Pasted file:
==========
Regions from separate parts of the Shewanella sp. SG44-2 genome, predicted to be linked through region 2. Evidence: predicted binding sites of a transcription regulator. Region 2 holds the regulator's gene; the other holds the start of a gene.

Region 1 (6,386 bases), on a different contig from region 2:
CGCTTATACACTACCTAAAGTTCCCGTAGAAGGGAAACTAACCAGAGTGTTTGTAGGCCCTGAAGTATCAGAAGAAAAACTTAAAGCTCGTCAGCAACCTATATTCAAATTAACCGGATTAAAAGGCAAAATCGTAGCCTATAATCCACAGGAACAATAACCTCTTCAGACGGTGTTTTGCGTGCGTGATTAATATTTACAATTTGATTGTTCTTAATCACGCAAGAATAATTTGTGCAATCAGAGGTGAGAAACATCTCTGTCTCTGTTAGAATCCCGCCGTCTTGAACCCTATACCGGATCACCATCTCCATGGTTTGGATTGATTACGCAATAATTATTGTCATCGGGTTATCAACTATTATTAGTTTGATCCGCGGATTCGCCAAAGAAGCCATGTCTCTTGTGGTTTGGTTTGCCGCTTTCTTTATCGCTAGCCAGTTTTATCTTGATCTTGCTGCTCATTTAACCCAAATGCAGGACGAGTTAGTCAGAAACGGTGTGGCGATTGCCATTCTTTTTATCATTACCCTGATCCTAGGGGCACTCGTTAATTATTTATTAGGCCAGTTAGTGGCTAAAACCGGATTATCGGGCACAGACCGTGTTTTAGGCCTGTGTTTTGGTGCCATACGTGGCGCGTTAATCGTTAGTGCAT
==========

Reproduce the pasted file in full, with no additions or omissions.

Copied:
Regions from separate parts of the Shewanella sp. SG44-2 genome, predicted to be linked through region 2. Evidence: predicted binding sites of a transcription regulator. Region 2 holds the regulator's gene; the other holds the start of a gene.

Region 1 (6,386 bases), on a different contig from region 2:
CGCTTATACACTACCTAAAGTTCCCGTAGAAGGGAAACTAACCAGAGTGTTTGTAGGCCCTGAAGTATCAGAAGAAAAACTTAAAGCTCGTCAGCAACCTATATTCAAATTAACCGGATTAAAAGGCAAAATCGTAGCCTATAATCCACAGGAACAATAACCTCTTCAGACGGTGTTTTGCGTGCGTGATTAATATTTACAATTTGATTGTTCTTAATCACGCAAGAATAATTTGTGCAATCAGAGGTGAGAAACATCTCTGTCTCTGTTAGAATCCCGCCGTCTTGAACCCTATACCGGATCACCATCTCCATGGTTTGGATTGATTACGCAATAATTATTGTCATCGGGTTATCAACTATTATTAGTTTGATCCGCGGATTCGCCAAAGAAGCCATGTCTCTTGTGGTTTGGTTTGCCGCTTTCTTTATCGCTAGCCAGTTTTATCTTGATCTTGCTGCTCATTTAACCCAAATGCAGGACGAGTTAGTCAGAAACGGTGTGGCGATTGCCATTCTTTTTATCATTACCCTGATCCTAGGGGCACTCGTTAATTATTTATTAGGCCAGTTAGTGGCTAAAACCGGATTATCGGGCACAGACCGTGTTTTAGGCCTGTGTTTTGGTGCCATACGTGGCGCGTTAATCGTTAGTGCAT